All of these numbers are to say that if you attempt to use a 1-Ampere (1A) charger on a 7,000mAh battery, you can expect about seven hours of charging time. Once you double that to a 2.1-Ampere (2.1A) charger, you’re looking at a full charge in about half of the time.

Can I use a 100A charger as my iPad USB adapter?

Anker PowerPod III Pod USB C port
Robert Triggs / Android Authority

While you’re probably familiar with fast charging and the idea that you can get back to full power in a hurry, it’s not the best idea for your iPad. You can get some pretty solid speeds with Apple’s included 18W charger, but it’s not advisable to try to go even faster. For starters, your iPad already has its charging limits. Even if your adapter can handle faster speeds, your iPad may not be able to.

The bottom line here is that there are limits to charging. If you try to jam extra power into your new tablet, you could end up doing more harm than good.

See also: Apple iPad Mini 5 review

So, which iPad USB adapters are the best?

Now that you know a little bit about how iPad USB adapters work, which one should you buy? Luckily for you, there are plenty to choose from. We’ve grabbed a few from our favorite brands, so any one of these should be worth your money.

Apple 12W iPad USB adapter

If your only goal is to recharge your iPad, why not go with Apple’s own USB adapter? At least you already know that this option is designed to work perfectly with Apple’s own products, and it can push 2.4 Amperes of current. This is one of the more widely available iPad adapters, and you can get it from Amazon and other retailers right now. It comes in Apple’s classic white finish, and offers a single USB-A port.

See also: The best accessories you can get for the iPad


Anker PowerPort 2 Elite

Some names are just ubiquitous with certain accessories, and Anker is one of the top names in charging. The PowerPort 2 Elite offers a pair of PowerIQ USB-A ports for 24W of total output. It’s slightly larger than Apple’s original charger, though it also offers surge protection and temperature control. Anker even added a glowing LED light to indicate when you have a device plugged in and charging.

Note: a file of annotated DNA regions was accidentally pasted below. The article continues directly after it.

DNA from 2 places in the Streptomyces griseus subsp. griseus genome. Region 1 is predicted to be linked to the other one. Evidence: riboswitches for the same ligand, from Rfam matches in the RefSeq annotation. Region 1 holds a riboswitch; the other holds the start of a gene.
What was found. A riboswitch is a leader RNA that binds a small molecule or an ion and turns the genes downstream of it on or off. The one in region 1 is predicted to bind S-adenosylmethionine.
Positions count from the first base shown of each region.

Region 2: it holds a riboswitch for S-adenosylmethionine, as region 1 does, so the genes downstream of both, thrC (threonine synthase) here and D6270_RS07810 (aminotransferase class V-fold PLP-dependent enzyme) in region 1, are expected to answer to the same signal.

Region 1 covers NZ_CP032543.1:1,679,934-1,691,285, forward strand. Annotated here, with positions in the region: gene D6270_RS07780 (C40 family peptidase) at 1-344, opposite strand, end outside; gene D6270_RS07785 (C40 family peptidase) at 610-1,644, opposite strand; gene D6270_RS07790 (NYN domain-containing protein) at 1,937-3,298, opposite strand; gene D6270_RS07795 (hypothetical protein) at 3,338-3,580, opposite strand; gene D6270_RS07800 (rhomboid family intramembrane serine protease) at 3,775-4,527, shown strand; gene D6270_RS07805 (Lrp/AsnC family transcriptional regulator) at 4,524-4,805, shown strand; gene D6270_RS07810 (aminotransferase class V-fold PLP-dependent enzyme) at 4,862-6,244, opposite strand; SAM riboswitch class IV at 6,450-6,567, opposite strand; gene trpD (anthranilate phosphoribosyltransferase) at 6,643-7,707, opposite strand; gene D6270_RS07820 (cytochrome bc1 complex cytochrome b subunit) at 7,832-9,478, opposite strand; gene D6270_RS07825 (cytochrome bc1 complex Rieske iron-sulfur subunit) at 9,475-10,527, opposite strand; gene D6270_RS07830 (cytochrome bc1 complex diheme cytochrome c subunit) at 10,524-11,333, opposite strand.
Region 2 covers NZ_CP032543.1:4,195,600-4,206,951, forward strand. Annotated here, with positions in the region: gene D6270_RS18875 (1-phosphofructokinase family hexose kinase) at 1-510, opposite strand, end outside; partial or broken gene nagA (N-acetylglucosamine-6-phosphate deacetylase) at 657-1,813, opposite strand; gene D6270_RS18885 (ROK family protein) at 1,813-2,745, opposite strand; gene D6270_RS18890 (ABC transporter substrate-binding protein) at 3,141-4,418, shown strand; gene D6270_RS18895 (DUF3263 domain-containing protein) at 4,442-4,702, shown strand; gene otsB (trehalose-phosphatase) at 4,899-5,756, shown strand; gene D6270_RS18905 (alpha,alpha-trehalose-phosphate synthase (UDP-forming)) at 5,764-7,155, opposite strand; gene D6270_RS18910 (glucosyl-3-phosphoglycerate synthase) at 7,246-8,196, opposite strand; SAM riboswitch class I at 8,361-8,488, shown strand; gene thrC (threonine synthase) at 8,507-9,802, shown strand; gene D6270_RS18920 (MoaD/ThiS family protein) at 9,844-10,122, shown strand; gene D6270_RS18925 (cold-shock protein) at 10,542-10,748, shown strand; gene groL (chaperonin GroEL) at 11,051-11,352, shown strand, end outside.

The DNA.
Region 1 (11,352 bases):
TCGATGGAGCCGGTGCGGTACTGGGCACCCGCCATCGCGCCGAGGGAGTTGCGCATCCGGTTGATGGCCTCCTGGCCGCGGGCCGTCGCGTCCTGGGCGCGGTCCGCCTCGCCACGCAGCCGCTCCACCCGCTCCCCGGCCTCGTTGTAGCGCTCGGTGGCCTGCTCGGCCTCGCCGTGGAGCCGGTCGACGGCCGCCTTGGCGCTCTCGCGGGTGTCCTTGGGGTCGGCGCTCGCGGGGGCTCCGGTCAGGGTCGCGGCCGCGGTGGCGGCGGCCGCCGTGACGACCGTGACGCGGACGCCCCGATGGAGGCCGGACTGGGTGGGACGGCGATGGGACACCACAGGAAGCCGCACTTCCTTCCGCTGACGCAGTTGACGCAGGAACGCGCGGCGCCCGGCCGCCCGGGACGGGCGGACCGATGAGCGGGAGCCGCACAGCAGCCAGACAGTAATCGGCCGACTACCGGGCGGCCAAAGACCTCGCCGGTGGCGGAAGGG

AmazonBasics 12W wall charger

Another iPad USB adapter worth considering is this simple model from AmazonBasics. The AmazonBasics line is all about providing an affordable option, and this 12W wall charger comes in a two-pack. You can choose from black or white finishes, and Amazon offers different versions with extra USB ports if you need them. The AmazonBasics 12W wall charger tops out at 2.4-Amperes of current.


Aukey Swift 32W wall charger

Our next selection from Aukey is technically the fastest charger on this list, though your iPad may not be able to make full use of its speed. It pairs a 20W Power Delivery USB-C port with a more standard 12W USB-A option. On the bright side, this should be a reliable option for your devices that do support higher-capacity charging. The Aukey Swift 32W also features folding prongs so you can easily stash it in a pocket while you travel.


Anker PowerDrive Speed 2

Anker Power iQ car charger

Our last iPad USB adapter is your best bet if you need to charge on the go. We’re obviously not recommending using your iPad while you drive, but Anker’s PowerDrive Speed 2 is an extremely fast way to get back to full power. It pairs a PowerIQ port with a Quick Charge 3.0 option so you can plan accordingly for top speeds. You should even be able to find the PowerDrive Speed 2 in the dark thanks to its built-in LED lighting.